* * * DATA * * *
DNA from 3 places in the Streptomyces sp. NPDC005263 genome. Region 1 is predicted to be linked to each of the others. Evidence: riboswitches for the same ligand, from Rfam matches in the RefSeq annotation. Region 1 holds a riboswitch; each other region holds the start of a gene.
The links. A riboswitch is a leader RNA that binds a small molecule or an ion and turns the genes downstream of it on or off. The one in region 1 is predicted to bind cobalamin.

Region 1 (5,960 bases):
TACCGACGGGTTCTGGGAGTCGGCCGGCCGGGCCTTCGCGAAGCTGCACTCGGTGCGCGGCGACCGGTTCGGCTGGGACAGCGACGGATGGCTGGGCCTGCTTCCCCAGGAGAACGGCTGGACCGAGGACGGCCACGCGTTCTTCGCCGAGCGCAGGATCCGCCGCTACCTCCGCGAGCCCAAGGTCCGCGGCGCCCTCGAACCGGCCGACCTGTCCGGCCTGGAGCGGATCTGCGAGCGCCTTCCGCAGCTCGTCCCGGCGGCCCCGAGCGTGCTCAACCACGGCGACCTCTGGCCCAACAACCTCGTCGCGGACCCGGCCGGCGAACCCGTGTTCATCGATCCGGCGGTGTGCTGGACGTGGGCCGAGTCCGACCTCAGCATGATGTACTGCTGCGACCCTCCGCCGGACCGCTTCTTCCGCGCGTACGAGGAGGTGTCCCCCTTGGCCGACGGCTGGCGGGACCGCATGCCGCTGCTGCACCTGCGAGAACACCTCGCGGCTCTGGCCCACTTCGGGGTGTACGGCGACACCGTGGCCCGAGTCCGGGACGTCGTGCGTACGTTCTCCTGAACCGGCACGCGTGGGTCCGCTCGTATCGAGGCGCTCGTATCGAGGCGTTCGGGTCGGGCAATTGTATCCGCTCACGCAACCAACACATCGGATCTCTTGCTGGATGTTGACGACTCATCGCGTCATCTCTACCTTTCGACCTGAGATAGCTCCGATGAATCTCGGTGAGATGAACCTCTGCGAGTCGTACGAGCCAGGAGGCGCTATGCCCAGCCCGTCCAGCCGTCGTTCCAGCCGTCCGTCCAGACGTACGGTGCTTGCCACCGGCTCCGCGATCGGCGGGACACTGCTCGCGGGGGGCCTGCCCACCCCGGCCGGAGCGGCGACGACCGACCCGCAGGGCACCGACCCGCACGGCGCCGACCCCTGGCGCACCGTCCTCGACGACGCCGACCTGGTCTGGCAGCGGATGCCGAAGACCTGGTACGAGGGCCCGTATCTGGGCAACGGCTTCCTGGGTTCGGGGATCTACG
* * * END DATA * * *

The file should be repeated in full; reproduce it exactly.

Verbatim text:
DNA from 3 places in the Streptomyces sp. NPDC005263 genome. Region 1 is predicted to be linked to each of the others. Evidence: riboswitches for the same ligand, from Rfam matches in the RefSeq annotation. Region 1 holds a riboswitch; each other region holds the start of a gene.
The links. A riboswitch is a leader RNA that binds a small molecule or an ion and turns the genes downstream of it on or off. The one in region 1 is predicted to bind cobalamin.

Region 1 (5,960 bases):
TACCGACGGGTTCTGGGAGTCGGCCGGCCGGGCCTTCGCGAAGCTGCACTCGGTGCGCGGCGACCGGTTCGGCTGGGACAGCGACGGATGGCTGGGCCTGCTTCCCCAGGAGAACGGCTGGACCGAGGACGGCCACGCGTTCTTCGCCGAGCGCAGGATCCGCCGCTACCTCCGCGAGCCCAAGGTCCGCGGCGCCCTCGAACCGGCCGACCTGTCCGGCCTGGAGCGGATCTGCGAGCGCCTTCCGCAGCTCGTCCCGGCGGCCCCGAGCGTGCTCAACCACGGCGACCTCTGGCCCAACAACCTCGTCGCGGACCCGGCCGGCGAACCCGTGTTCATCGATCCGGCGGTGTGCTGGACGTGGGCCGAGTCCGACCTCAGCATGATGTACTGCTGCGACCCTCCGCCGGACCGCTTCTTCCGCGCGTACGAGGAGGTGTCCCCCTTGGCCGACGGCTGGCGGGACCGCATGCCGCTGCTGCACCTGCGAGAACACCTCGCGGCTCTGGCCCACTTCGGGGTGTACGGCGACACCGTGGCCCGAGTCCGGGACGTCGTGCGTACGTTCTCCTGAACCGGCACGCGTGGGTCCGCTCGTATCGAGGCGCTCGTATCGAGGCGTTCGGGTCGGGCAATTGTATCCGCTCACGCAACCAACACATCGGATCTCTTGCTGGATGTTGACGACTCATCGCGTCATCTCTACCTTTCGACCTGAGATAGCTCCGATGAATCTCGGTGAGATGAACCTCTGCGAGTCGTACGAGCCAGGAGGCGCTATGCCCAGCCCGTCCAGCCGTCGTTCCAGCCGTCCGTCCAGACGTACGGTGCTTGCCACCGGCTCCGCGATCGGCGGGACACTGCTCGCGGGGGGCCTGCCCACCCCGGCCGGAGCGGCGACGACCGACCCGCAGGGCACCGACCCGCACGGCGCCGACCCCTGGCGCACCGTCCTCGACGACGCCGACCTGGTCTGGCAGCGGATGCCGAAGACCTGGTACGAGGGCCCGTATCTGGGCAACGGCTTCCTGGGTTCGGGGATCTACG